chef Roxana Jullapat holds her vintage strawberry pie.
time of year, I really like to make things that donít
require a lot of oven time. Thereís so much great fruit
around, you donít need to do much to show it off,"
says pastry chef Roxana Jullapat. Sheís just arrived at
the Los Angeles Times Test Kitchen, a box of strawberries
tucked under her arm. The tender berries, from Harryís
Berries at the Santa Monica farmers market, are a vibrant
shade of red; their fragrance fills the kitchen.
a perfect, easy pie dough. Ready when you need it," she
says, gathering a few simple ingredients to make the dough
ó flour, salt and sugar ó and combining them in a large
bowl. Salt adds flavor, she explains; sugar adds tenderness
but also color as the crust bakes.
most crucial thing is the butter. Keep it cold,"
Jullapat stresses as she walks over to the refrigerator to
retrieve a couple of sticks. She cuts the butter into small
cubes, then tosses them into the bowl, coating each piece.
"This helps to keep the pieces from sticking together
as theyíre worked."
breaks the butter into the mixture using her fingertips.
Where many recipes call for cutting the butter down to
pea-sized pieces, Jullapat likes a mixture of sizes, though
nothing too big. "Your pie dough should never be
uniform. There should be an unevenness to it. Donít
overwork it." She then forms a well in the center of
the mixture, to which she adds a little ice water, using
open hands to mix the dough until a handful clumps together.
the dough ó this step is important ó at least 30 minutes
and up to a couple of days. Or freeze it for up to two
weeks. This way "you can keep ahead on your pie
dough," Jullapat says, smiling. "See the marbling
and striping?" Jullapat asks after the dough is
chilled. "This indicates the butter was not overworked
into the dough. You want to see this."
few rolls, Jullapat moves the dough slightly, checking to
make sure it doesnít stick. Once itís thin enough,
Jullapat cuts the dough, using an inverted pie tin as a
guide and cutting about 1 inch around the outer rim. To fit
the dough in the tin, she rolls the circle over the rolling
pin, then unwraps it over the pan, trims the excess and
crimps the edges. "See how quickly Iím working? The
dough gets soft so quickly." Sheíll chill the dough
again for an hour before baking the crust.
most important thing Iím going to do today: blind
baking," explains Jullapat, greasing the dough and
lining it with a parchment circle before weighting the shell
with dried beans. She bakes the shell until it is golden and
such great strawberries, simply stem and halve them."
She uses some of the berries to make a quick jam, which she
tosses with the berries in a large bowl. The gelatin in the
jam will hold the berries together.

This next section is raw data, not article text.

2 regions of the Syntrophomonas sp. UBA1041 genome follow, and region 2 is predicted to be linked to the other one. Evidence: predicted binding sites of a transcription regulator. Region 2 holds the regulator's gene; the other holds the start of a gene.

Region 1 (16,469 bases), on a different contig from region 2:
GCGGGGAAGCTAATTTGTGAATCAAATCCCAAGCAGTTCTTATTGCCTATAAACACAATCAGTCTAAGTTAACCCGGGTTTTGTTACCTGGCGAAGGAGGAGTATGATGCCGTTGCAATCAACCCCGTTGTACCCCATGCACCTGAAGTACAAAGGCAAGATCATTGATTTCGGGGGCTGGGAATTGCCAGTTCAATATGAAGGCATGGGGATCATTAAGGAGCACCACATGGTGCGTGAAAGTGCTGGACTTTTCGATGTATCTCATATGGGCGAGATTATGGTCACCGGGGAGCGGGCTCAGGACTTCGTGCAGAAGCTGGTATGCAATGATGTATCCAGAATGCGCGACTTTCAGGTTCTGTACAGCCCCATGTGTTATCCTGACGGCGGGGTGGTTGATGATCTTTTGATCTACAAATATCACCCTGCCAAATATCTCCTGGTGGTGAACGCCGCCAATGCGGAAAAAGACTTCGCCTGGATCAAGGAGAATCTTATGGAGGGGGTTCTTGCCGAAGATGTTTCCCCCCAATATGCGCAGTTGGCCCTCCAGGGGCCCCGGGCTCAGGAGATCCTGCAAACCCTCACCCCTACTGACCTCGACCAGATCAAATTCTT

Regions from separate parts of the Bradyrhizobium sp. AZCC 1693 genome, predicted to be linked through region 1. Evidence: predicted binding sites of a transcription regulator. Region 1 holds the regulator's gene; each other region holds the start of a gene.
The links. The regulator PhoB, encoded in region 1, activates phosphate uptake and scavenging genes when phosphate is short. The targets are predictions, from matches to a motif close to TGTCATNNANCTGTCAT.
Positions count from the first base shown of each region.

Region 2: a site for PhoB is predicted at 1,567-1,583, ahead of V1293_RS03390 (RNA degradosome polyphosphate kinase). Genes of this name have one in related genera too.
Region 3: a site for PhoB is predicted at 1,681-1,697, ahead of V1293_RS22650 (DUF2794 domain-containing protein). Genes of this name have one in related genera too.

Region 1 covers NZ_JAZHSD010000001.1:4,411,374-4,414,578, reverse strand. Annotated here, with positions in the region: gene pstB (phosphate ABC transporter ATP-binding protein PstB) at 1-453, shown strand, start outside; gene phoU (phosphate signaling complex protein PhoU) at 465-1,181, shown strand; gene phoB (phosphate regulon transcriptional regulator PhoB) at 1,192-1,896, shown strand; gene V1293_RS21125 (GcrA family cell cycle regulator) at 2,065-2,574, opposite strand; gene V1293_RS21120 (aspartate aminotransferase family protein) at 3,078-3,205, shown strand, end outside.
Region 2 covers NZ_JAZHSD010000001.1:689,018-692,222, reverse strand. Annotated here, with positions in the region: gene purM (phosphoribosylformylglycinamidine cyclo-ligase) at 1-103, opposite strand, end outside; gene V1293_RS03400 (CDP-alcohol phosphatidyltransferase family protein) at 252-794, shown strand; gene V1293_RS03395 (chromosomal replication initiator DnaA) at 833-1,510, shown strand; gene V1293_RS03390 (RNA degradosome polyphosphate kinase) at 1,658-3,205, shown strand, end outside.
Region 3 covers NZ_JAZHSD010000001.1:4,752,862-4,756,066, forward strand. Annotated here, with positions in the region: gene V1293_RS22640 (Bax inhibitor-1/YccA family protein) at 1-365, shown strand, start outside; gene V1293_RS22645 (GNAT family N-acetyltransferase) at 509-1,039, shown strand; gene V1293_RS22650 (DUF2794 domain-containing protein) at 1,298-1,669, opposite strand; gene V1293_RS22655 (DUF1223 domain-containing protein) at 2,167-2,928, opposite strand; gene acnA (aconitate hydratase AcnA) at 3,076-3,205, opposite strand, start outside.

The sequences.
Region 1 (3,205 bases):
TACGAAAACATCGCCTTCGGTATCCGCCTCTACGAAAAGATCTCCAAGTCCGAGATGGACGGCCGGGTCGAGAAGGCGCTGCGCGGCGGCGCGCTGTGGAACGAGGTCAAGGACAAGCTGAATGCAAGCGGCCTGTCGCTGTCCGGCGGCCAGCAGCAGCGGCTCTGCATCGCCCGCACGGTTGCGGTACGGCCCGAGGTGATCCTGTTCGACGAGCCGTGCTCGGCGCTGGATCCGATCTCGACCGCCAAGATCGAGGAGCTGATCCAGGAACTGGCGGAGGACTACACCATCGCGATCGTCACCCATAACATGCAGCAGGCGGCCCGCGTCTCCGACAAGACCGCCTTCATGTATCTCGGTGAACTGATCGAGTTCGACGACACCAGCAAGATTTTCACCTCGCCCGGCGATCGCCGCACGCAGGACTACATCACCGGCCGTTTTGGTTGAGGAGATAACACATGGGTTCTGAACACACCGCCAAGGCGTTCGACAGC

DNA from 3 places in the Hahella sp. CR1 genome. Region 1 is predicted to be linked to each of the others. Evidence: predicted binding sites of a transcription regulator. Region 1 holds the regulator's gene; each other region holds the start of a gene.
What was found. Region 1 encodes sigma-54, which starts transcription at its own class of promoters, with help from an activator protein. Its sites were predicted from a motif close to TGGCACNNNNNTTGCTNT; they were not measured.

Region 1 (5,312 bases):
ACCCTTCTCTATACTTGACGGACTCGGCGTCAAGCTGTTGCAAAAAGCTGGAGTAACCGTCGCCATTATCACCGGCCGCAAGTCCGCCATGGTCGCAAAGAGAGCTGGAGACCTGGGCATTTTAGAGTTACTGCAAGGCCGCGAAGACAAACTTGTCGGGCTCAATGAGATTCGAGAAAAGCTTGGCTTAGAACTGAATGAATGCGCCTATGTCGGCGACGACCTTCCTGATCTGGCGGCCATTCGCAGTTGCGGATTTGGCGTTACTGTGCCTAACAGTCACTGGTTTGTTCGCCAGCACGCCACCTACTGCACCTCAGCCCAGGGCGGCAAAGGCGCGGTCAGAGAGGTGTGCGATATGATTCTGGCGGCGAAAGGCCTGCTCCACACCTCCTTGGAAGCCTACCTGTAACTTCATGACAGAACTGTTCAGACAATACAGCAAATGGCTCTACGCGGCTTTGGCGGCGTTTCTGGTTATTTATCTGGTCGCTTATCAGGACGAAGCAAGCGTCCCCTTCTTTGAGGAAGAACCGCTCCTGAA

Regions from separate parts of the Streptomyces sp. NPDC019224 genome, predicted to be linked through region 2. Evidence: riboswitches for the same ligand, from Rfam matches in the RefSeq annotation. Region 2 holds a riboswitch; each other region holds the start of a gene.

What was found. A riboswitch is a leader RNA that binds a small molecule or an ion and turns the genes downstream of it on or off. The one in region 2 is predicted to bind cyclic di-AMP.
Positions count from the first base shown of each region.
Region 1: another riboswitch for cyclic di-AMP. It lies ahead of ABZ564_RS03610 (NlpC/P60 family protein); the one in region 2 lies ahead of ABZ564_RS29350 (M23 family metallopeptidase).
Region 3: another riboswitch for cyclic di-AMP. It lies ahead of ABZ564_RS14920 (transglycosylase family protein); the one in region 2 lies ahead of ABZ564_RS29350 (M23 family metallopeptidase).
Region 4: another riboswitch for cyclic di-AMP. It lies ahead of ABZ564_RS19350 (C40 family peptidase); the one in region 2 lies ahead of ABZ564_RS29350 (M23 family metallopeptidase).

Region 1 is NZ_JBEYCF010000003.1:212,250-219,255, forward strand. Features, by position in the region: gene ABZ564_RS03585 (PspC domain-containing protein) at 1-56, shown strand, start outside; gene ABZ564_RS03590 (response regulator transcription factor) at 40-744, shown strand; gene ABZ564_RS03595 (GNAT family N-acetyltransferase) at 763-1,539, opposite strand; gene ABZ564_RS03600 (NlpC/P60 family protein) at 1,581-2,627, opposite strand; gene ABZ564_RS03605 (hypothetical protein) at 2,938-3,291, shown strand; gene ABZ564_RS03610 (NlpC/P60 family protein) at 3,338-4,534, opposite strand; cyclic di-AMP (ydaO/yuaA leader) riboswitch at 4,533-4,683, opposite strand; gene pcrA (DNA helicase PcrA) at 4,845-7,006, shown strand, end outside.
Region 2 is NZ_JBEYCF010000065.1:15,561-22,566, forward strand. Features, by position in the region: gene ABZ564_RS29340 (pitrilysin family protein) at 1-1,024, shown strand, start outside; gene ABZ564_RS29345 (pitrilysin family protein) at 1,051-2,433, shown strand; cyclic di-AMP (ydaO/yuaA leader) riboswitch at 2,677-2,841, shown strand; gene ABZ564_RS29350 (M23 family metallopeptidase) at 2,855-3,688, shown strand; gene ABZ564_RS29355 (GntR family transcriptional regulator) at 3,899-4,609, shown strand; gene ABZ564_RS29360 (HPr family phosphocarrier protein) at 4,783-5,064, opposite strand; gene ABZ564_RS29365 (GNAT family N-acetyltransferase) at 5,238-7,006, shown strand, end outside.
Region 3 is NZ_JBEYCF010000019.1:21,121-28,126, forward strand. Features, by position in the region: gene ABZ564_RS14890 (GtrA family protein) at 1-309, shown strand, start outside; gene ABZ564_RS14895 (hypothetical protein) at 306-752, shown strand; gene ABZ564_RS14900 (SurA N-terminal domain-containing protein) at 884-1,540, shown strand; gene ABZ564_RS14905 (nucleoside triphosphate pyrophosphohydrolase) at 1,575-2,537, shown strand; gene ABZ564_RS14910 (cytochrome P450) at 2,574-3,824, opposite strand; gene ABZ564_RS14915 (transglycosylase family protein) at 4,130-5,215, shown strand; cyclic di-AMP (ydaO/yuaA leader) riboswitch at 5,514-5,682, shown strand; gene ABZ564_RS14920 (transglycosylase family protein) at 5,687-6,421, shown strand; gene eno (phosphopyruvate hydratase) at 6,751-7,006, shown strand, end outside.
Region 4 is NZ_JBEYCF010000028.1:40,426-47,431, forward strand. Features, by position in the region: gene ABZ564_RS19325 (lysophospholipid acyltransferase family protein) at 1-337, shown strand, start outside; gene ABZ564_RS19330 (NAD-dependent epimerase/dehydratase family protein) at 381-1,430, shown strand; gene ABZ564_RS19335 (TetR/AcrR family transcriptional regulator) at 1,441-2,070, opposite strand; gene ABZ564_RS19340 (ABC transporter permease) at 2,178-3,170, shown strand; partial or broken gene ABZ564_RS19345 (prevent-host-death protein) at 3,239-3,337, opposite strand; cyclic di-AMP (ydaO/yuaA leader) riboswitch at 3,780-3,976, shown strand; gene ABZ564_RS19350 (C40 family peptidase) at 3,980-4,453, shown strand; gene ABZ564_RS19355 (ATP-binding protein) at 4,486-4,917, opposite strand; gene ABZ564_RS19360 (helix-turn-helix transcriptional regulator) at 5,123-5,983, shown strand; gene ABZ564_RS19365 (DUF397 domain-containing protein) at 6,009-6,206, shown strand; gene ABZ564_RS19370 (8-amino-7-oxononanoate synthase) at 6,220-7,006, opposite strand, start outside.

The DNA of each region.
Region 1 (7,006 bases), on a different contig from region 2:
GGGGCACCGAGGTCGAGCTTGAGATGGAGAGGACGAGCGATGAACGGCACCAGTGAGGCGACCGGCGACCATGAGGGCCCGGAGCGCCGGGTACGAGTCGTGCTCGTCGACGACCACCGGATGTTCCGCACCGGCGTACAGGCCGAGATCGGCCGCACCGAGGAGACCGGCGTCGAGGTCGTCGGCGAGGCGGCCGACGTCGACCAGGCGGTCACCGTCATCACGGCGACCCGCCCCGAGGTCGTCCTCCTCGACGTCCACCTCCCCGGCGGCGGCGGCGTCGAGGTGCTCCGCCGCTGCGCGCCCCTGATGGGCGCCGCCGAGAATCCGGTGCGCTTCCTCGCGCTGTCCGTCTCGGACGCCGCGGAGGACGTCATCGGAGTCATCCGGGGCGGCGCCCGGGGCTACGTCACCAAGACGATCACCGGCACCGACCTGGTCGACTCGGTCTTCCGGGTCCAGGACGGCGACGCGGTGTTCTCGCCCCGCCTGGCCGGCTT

gently packs the berries by the handful into the shell.
"Make sure every nook and cranny is filled."
Jullapat smiles as she slices into the pie. "So, thatís
it! Itís the easiest, quickest pie of the summer."
hour, plus chilling time. Serves 8
teaspoon kosher salt
tablespoon granulated sugar
(2 sticks) cold butter, cut into 1/4-inch cubes
cup ice water, more if needed
a large bowl, combine the flour, salt and sugar. Add the
butter cubes and toss them in the flour to coat. Using your
fingertips, progressively separate the butter into smaller
pieces while tossing them back into the dry ingredients
until the mixture resembles a coarse meal.
Make a well in the center and drizzle over 4 tablespoons of
water. If too dry, add additional water, a tablespoon at a
time. Combine and shape into a ball. Flatten into a disk,
wrap with plastic film and refrigerate for 30 minutes.
When ready to shape the pie shell, flour a working surface
generously and roll the dough with a rolling pin until itís
very thin ó about 1/4 inch thick. Cut a dough circle large
enough to fit into a 9-inch pie pan ó donít forget to
account for an extra half inch of dough to crimp a
decorative edge. Lightly coat the pie tin with nonstick
spray and lay the dough circle inside the tin. Gather the
excess dough around the edges and crimp as desired.
Refrigerate the pie shell for at least one hour or up to two
an oven rack to the middle position, and heat the oven to
350 degrees. To pre-bake the pie shell, coat it lightly with
nonstick spray, line the bottom with a circle of parchment
paper and fill it with dried beans or rice to weigh down the
dough and prevent it from puffing while in the oven. Bake
for 30 minutes, carefully lift the parchment circle to
remove the beans and bake for an additional 5 to 10 minutes
or until itís a deep golden brown. Take out of the oven
and set aside to cool completely.
tablespoons port wine, creme de cassis or framboise
teaspoons gelatin powder
While the pie shell is baking, start working on the
strawberry sauce. Puree 2 cups of the strawberries in a
blender until completely liquefied. Add the port, gelatin
powder, salt and cornstarch, and blend for another minute.
sugar in a medium-sized, heavy-bottomed pot and add about
1/2 cup of water just to moisten the sugar. Split the
vanilla bean lengthwise with a pairing knife, scrape out the
pulp with the back of the knife, and put the pulp and the
pod into the pot. Cook over high heat without stirring until
the mixture comes to a boil, reduce the heat to medium and
let it reduce until it resembles a thick syrup. Add the
strawberry puree and cook over medium heat for 5 minutes
while stirring constantly; the mixture will be thick.
Transfer the mixture to a bowl and let cool to room
Gently toss the rest of the strawberries with the cooled
strawberry mixture until theyíre all evenly covered. Add
the strawberry filling in the prepared shell so it makes a
mound in the middle, packing it lightly with your hand so
the strawberries stick together. Refrigerate until ready to